Himan Brown (July 21, 1910 – June 4, 2010), also known as Hi Brown and Mende Brown, was an American producer of radio programs. Producing for the major radio networks and also for syndication, Brown worked with such actors as Helen Hayes, Boris Karloff, Peter Lorre, Gregory Peck, Frank Sinatra and Orson Welles while creating thousands of radio programs.
The son of a tailor from a shtetl near the Ukrainian seaport of Odessa, Brown first learned about radio from a shop teacher at Brooklyn's Boys High School. At the age of 18, he began broadcasting on New York's WEAF, reading newspapers with a Yiddish dialect. One of his listeners was Gertrude Berg who wanted him to play Jake, her husband on The Goldbergs, which he did for six months. He continued as a radio actor but soon began to pitch shows directly to advertising agencies. While at Brooklyn College, he recruited fellow student Irwin Shaw to write scripts, giving the author his first paid writing job. Shaw later based a character on Brown in his 1951 novel about the radio industry, The Troubled Air.
On the air
During a span of 65 years, he produced more than 30,000 radio programs, including The Adventures of the Thin Man, The Affairs of Peter Salem, Bulldog Drummond, CBS Radio Mystery Theater, City Desk, Dick Tracy, Flash Gordon, The General Mills Radio Adventure Theater, Grand Central Station, Green Valley, USA, The Gumps, Inner Sanctum Mysteries, Joyce Jordan, M.D., Marie, the Little French Princess, The NBC Radio Theater, The Private Files of Rex Saunders, Terry and the Pirates and numerous daytime soap operas. In 1951-55 he directed the NBC detective drama, Barrie Craig, Confidential Investigator, and he directed many episodes of shows he produced.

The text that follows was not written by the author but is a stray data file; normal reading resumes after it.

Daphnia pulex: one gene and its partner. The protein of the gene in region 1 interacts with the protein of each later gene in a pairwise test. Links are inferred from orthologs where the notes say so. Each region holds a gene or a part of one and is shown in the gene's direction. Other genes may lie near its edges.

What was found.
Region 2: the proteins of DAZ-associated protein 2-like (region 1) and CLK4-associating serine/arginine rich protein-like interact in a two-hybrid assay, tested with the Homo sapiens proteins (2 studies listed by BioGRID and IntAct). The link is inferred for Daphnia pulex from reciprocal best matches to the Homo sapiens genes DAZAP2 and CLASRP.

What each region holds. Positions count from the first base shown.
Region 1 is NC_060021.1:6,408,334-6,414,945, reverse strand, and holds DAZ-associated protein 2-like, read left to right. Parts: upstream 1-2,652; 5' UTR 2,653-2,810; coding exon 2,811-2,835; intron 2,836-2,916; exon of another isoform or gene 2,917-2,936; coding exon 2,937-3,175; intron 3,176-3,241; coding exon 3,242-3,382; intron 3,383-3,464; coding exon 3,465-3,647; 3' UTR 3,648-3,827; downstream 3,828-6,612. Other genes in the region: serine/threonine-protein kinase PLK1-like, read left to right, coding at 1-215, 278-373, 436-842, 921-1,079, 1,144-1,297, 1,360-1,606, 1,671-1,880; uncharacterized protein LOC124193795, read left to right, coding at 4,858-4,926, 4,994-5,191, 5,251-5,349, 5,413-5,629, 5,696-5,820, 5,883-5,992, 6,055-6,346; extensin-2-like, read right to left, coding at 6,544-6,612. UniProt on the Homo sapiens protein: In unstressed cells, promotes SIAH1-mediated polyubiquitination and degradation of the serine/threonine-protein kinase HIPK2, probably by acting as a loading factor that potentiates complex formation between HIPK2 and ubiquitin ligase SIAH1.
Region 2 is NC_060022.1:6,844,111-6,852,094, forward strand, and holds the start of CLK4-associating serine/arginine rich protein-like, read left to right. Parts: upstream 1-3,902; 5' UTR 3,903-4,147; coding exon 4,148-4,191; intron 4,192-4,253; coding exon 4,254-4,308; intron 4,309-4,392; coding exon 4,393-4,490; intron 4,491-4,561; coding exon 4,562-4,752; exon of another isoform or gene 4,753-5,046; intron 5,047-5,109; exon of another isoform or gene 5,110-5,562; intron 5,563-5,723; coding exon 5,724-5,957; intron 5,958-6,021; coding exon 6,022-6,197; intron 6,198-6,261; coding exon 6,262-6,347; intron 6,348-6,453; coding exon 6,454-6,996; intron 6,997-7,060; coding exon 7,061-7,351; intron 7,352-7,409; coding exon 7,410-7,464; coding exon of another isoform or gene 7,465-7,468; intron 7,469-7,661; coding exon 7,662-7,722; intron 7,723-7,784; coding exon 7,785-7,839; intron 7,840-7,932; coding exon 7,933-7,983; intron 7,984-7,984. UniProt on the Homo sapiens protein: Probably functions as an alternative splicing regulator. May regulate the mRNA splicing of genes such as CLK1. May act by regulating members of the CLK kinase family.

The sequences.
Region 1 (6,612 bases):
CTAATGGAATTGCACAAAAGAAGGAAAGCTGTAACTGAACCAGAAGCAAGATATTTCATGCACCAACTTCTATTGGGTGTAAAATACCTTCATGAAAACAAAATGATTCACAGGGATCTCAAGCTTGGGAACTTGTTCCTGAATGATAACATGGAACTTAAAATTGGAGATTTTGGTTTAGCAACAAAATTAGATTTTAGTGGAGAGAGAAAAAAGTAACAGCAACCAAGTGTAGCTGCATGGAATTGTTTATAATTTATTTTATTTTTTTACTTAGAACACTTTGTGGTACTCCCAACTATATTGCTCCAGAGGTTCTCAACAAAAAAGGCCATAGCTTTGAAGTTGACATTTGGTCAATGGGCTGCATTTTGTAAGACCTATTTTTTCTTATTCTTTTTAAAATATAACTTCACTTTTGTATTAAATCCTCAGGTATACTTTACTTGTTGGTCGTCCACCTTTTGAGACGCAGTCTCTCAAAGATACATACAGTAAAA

In the 1950s, he bought Adolph Zukor's Famous Players Studios at 221 West 26th Street (now Chelsea Studios) to produce his shows.
When television arrived, Brown produced 26 episodes of the syndicated Inner Sanctum TV series, plus a daytime show, Morning Matinee. Realizing that "all these guys making TV, they have to have a set," he profited by acquiring the studios in Chelsea; they were used for 35 years by New York TV production firms.
Through his non-profit educational foundation, Brown produced They Were Giants, radio programs dramatizing the lives of such literary figures as Walt Whitman and H. G. Wells.We, The Living, fact-based dramas about the lives of senior citizens.
Brown died peacefully on June 4, 2010, in New York.
A member of the Radio Hall of Fame, Brown received the American Broadcast Pioneer and the Peabody Award. Brown taught audio drama at Brooklyn College and the School of Visual Arts. He lived at the same apartment on Central Park West from 1938 until his death in 2010.